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Director's Note - March 2010

, by Daniela S. Gerhard, Ph.D.

Daniela S. Gerhard headshot circa 2010

Dr. Daniela S. Gerhard, Director, NCI Office of Cancer Genomics

Dear Colleague:

Welcome to the first National Cancer Institute (NCI) Office of Cancer Genomics (OCG) electronic newsletter. We are proud to launch this new communication tool to provide updates on ongoing projects, announce new projects, and highlight how OCG's efforts further the NCI mission to improve the lives of cancer patients by advancing the understanding of cancer's mechanisms at the molecular level.

NCI founded OCG in 1996 to examine molecular changes in cancer cells and to synthesize collection of data and reagents—ultimately working toward making this critical information publicly available. In an effort to also make this data “user-friendly,” OCG developed novel analytical methods for investigators to implement. This community approach to science continues to enhance global scientific efforts, and this free access policy underlies all of OCG's ongoing projects. Thanks to the rapid and easy access to data, researchers are able to integrate their own results with colleagues' findings, helping to accelerate the translation of basic data for the benefit of patients.

Among many diverse efforts to advance cancer research and treatment, the NCI supports three strategic projects in cancer genomic characterization:

These efforts aim to provide a comprehensive description of changes that occur in each cancer patient, determine the specific patterns that help to distinguish cancer subtypes with associated clinical criteria, and make all information available through an openly accessible data portal. The data generated by these projects promise to revolutionize our approach to cancer research in the next decade and are expected to dramatically accelerate our understanding of cancer. President Obama's recently-announced 2011 budget proposal underscores the significance of these projects: “The Budget will support the completion of a comprehensive catalog of cancer mutations for the 20 most common malignancies, setting the stage for complete genomic characterization of every cancer as part of medical care within 10 years.”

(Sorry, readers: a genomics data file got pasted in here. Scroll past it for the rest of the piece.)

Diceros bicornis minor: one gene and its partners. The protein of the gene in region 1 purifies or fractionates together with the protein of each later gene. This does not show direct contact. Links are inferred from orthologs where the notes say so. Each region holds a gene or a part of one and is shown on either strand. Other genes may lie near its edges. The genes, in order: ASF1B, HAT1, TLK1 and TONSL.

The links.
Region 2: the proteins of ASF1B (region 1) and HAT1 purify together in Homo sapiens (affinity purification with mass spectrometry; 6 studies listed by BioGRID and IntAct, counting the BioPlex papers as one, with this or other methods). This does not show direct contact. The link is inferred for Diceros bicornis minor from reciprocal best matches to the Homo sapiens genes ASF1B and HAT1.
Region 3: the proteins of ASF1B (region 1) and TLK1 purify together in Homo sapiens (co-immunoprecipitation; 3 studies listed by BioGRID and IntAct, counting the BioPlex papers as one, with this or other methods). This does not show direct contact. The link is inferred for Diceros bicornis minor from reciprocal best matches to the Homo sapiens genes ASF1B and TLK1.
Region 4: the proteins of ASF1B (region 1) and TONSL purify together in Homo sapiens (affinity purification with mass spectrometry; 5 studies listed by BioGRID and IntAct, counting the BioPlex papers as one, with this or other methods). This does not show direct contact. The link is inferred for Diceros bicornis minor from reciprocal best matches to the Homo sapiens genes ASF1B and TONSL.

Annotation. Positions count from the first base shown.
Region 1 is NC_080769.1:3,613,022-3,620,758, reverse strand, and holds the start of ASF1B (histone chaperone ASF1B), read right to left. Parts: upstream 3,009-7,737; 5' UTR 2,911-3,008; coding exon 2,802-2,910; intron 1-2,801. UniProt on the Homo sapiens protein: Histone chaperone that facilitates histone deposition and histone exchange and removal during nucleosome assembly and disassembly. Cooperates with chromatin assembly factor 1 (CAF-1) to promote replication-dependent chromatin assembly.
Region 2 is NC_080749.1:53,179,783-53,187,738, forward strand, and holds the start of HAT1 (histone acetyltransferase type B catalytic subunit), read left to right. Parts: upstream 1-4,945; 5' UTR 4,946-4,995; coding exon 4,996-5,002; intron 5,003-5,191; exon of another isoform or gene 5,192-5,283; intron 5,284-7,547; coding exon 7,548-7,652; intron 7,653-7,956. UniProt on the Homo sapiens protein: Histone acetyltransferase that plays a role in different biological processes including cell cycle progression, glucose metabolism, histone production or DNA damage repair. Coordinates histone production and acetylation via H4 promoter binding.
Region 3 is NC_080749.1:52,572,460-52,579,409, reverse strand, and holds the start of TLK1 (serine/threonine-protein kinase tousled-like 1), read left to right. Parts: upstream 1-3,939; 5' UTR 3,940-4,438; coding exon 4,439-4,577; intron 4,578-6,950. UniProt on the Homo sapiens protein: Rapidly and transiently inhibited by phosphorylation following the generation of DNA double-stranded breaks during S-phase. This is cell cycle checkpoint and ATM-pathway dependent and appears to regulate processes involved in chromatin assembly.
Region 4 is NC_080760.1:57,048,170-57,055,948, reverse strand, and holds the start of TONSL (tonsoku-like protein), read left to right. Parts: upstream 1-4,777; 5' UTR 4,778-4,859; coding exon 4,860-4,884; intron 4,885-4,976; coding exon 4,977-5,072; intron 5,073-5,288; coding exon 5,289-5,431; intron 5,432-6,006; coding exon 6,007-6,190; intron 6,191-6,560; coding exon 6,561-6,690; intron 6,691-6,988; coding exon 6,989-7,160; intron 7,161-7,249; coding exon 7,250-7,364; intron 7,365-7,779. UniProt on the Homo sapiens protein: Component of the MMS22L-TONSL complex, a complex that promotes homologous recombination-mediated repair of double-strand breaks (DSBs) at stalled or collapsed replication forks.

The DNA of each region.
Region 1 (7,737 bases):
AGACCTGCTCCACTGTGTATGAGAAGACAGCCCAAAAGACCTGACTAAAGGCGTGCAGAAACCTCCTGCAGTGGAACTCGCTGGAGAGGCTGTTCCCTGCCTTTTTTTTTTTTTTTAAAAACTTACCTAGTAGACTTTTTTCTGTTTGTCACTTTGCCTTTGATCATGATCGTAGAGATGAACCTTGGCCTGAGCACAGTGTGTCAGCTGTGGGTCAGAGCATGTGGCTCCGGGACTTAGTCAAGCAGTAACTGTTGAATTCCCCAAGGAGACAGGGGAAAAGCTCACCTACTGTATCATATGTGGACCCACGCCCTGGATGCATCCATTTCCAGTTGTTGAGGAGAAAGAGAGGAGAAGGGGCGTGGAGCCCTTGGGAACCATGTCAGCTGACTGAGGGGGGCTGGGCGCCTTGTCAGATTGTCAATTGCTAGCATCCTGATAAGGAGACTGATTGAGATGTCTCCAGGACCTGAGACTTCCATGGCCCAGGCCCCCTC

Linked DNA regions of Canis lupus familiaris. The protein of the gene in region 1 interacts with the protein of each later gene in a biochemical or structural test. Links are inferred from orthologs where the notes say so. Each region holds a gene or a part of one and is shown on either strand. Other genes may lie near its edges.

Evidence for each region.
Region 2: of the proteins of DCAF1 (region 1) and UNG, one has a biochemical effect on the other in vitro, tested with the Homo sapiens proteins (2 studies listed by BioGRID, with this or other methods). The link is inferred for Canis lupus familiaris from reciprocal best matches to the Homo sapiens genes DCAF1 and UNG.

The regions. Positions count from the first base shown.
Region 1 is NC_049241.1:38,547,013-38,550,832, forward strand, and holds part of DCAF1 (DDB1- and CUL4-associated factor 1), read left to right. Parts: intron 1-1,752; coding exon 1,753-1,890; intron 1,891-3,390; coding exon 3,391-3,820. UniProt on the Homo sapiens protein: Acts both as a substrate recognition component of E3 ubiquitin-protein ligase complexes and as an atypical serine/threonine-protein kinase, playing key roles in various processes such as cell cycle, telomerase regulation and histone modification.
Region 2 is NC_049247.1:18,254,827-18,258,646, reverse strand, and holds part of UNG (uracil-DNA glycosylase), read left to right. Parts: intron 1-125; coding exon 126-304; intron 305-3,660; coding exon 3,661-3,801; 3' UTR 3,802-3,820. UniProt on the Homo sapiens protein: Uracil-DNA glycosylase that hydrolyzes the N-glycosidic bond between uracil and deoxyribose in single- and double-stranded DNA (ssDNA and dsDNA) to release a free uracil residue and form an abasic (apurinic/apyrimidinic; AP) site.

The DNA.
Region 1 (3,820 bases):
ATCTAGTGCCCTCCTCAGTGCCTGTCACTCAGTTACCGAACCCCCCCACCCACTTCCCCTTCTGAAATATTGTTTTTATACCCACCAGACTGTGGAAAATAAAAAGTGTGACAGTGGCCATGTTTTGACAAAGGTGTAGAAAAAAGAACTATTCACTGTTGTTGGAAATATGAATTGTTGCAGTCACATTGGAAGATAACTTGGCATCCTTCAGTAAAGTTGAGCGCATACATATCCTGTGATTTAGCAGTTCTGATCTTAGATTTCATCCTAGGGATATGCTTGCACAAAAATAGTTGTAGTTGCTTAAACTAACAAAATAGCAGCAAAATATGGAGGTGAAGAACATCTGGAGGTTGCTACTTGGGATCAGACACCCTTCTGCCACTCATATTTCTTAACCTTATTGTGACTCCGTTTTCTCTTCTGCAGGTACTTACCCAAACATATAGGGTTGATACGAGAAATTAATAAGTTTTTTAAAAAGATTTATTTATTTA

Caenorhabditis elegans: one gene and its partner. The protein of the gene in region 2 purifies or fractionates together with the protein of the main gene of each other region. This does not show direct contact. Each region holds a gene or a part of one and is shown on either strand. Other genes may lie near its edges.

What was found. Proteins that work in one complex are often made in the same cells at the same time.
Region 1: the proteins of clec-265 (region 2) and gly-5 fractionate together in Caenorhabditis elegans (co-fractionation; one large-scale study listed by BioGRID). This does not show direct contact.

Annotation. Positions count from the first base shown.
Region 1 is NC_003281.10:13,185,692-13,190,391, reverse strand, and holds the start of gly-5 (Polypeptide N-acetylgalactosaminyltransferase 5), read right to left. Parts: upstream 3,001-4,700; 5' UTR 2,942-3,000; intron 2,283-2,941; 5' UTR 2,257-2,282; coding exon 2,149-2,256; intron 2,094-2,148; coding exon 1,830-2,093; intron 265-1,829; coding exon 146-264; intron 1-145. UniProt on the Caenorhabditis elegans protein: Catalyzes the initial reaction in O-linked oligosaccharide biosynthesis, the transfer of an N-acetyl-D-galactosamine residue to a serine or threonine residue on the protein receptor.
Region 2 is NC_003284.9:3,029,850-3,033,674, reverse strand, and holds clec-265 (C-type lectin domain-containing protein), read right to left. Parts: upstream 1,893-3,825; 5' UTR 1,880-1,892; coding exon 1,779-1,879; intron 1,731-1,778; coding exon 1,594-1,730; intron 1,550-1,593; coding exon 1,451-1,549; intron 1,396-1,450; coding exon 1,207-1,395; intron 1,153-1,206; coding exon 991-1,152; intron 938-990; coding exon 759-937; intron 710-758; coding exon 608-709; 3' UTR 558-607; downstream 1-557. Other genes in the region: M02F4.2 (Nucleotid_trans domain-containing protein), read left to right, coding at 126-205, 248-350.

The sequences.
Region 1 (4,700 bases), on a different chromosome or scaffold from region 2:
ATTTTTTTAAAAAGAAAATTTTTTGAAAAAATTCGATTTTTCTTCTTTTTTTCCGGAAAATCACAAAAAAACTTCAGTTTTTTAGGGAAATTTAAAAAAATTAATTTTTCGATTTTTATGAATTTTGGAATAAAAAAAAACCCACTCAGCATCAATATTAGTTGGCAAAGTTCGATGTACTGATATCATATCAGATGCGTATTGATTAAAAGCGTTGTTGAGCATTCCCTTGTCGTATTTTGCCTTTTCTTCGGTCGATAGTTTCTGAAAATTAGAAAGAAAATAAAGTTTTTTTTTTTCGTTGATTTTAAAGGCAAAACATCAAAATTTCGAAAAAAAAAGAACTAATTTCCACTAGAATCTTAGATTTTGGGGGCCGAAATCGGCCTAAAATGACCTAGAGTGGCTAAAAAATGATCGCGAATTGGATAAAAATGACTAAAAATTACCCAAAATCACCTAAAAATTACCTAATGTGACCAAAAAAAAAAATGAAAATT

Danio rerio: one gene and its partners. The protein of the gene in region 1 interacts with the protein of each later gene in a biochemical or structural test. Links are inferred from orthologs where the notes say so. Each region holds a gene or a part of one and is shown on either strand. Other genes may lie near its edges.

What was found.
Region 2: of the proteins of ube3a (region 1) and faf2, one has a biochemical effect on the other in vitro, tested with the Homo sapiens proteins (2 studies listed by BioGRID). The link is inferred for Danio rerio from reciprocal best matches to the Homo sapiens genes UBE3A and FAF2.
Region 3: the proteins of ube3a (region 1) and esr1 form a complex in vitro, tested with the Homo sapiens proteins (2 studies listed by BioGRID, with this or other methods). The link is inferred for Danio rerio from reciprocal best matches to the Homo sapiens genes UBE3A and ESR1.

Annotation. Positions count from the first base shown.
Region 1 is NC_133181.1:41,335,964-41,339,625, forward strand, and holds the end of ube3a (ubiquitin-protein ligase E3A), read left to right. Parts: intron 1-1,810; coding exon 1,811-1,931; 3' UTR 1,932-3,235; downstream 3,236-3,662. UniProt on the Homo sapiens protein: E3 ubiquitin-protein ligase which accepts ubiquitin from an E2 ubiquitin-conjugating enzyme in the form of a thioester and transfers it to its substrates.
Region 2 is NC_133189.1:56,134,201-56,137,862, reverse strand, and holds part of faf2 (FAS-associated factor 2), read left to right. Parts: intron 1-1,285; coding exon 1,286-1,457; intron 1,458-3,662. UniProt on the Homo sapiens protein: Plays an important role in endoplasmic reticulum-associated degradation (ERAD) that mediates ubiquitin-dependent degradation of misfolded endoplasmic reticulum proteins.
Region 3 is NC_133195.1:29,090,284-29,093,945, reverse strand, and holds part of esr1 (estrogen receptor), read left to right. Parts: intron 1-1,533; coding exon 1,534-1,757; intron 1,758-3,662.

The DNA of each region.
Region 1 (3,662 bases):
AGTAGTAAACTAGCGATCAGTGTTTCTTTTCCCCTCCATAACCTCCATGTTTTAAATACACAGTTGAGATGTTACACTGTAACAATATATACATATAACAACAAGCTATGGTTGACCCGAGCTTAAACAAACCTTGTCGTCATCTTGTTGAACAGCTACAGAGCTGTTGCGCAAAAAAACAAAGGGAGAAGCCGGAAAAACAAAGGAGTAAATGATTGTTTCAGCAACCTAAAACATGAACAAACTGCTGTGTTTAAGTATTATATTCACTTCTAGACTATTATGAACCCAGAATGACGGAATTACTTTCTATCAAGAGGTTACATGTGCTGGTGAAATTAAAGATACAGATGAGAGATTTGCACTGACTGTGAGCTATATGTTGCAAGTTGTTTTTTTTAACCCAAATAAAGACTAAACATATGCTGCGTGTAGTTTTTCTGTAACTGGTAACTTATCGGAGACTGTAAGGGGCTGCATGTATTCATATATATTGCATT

Furthermore, the translation of these large scale data “from bench to bedside” is under way, supported by the OCG initiative called the Cancer Target Discovery and Development Network (CTD2 Network).

OCG projects enable and integrate ongoing research developed by other NCI divisions. Our overarching goal is to use public resources efficiently to benefit patients in the U.S. and globally by developing therapies that individualize treatment with maximum efficacy and safety.

During President Obama's visit to NCI, National Institutes of Health (NIH) Director Dr. Francis Collins boldly said, “We are about to see a quantum leap in our understanding of cancer.” The OCG team enthusiastically agrees and appreciates your interest in following this transformative journey through the stories in our newsletters.


Daniela S. Gerhard, Ph.D.
Director, NCI Office of Cancer Genomics

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